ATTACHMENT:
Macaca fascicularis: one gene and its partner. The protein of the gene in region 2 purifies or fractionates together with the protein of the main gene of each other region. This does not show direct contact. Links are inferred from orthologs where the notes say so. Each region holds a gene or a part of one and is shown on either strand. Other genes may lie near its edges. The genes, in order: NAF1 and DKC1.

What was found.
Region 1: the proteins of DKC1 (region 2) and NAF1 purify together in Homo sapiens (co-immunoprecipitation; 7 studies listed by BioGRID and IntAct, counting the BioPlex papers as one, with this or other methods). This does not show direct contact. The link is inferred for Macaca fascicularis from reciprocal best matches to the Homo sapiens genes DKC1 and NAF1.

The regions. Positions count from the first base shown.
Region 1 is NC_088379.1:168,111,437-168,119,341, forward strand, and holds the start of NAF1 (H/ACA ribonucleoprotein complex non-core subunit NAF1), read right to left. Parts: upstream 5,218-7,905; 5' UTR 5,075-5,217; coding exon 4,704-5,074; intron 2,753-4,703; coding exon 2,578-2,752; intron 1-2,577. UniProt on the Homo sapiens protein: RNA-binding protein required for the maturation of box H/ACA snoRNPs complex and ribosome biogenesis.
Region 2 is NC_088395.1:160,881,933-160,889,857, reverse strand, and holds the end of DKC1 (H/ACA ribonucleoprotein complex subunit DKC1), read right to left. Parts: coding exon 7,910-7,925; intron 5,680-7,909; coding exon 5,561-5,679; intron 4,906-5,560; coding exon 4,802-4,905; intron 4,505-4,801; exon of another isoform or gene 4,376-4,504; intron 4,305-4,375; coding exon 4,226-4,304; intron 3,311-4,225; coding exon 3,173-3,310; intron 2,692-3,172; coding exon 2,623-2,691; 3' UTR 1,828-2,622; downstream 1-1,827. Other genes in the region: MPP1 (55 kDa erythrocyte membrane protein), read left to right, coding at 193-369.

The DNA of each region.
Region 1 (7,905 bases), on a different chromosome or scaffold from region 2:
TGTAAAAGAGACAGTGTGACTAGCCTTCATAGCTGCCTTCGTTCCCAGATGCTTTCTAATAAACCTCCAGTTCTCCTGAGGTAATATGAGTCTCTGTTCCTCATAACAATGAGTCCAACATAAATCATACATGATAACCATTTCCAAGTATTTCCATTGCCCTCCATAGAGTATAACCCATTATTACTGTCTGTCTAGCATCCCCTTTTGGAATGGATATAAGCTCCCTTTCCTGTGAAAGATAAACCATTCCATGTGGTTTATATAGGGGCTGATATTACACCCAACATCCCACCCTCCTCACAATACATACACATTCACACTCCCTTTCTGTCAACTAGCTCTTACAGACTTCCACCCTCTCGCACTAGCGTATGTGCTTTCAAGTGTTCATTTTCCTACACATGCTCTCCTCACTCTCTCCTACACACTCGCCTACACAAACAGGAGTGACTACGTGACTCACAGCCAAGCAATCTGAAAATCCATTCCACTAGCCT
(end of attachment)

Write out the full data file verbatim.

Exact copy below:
Macaca fascicularis: one gene and its partner. The protein of the gene in region 2 purifies or fractionates together with the protein of the main gene of each other region. This does not show direct contact. Links are inferred from orthologs where the notes say so. Each region holds a gene or a part of one and is shown on either strand. Other genes may lie near its edges. The genes, in order: NAF1 and DKC1.

What was found.
Region 1: the proteins of DKC1 (region 2) and NAF1 purify together in Homo sapiens (co-immunoprecipitation; 7 studies listed by BioGRID and IntAct, counting the BioPlex papers as one, with this or other methods). This does not show direct contact. The link is inferred for Macaca fascicularis from reciprocal best matches to the Homo sapiens genes DKC1 and NAF1.

The regions. Positions count from the first base shown.
Region 1 is NC_088379.1:168,111,437-168,119,341, forward strand, and holds the start of NAF1 (H/ACA ribonucleoprotein complex non-core subunit NAF1), read right to left. Parts: upstream 5,218-7,905; 5' UTR 5,075-5,217; coding exon 4,704-5,074; intron 2,753-4,703; coding exon 2,578-2,752; intron 1-2,577. UniProt on the Homo sapiens protein: RNA-binding protein required for the maturation of box H/ACA snoRNPs complex and ribosome biogenesis.
Region 2 is NC_088395.1:160,881,933-160,889,857, reverse strand, and holds the end of DKC1 (H/ACA ribonucleoprotein complex subunit DKC1), read right to left. Parts: coding exon 7,910-7,925; intron 5,680-7,909; coding exon 5,561-5,679; intron 4,906-5,560; coding exon 4,802-4,905; intron 4,505-4,801; exon of another isoform or gene 4,376-4,504; intron 4,305-4,375; coding exon 4,226-4,304; intron 3,311-4,225; coding exon 3,173-3,310; intron 2,692-3,172; coding exon 2,623-2,691; 3' UTR 1,828-2,622; downstream 1-1,827. Other genes in the region: MPP1 (55 kDa erythrocyte membrane protein), read left to right, coding at 193-369.

The DNA of each region.
Region 1 (7,905 bases), on a different chromosome or scaffold from region 2:
TGTAAAAGAGACAGTGTGACTAGCCTTCATAGCTGCCTTCGTTCCCAGATGCTTTCTAATAAACCTCCAGTTCTCCTGAGGTAATATGAGTCTCTGTTCCTCATAACAATGAGTCCAACATAAATCATACATGATAACCATTTCCAAGTATTTCCATTGCCCTCCATAGAGTATAACCCATTATTACTGTCTGTCTAGCATCCCCTTTTGGAATGGATATAAGCTCCCTTTCCTGTGAAAGATAAACCATTCCATGTGGTTTATATAGGGGCTGATATTACACCCAACATCCCACCCTCCTCACAATACATACACATTCACACTCCCTTTCTGTCAACTAGCTCTTACAGACTTCCACCCTCTCGCACTAGCGTATGTGCTTTCAAGTGTTCATTTTCCTACACATGCTCTCCTCACTCTCTCCTACACACTCGCCTACACAAACAGGAGTGACTACGTGACTCACAGCCAAGCAATCTGAAAATCCATTCCACTAGCCT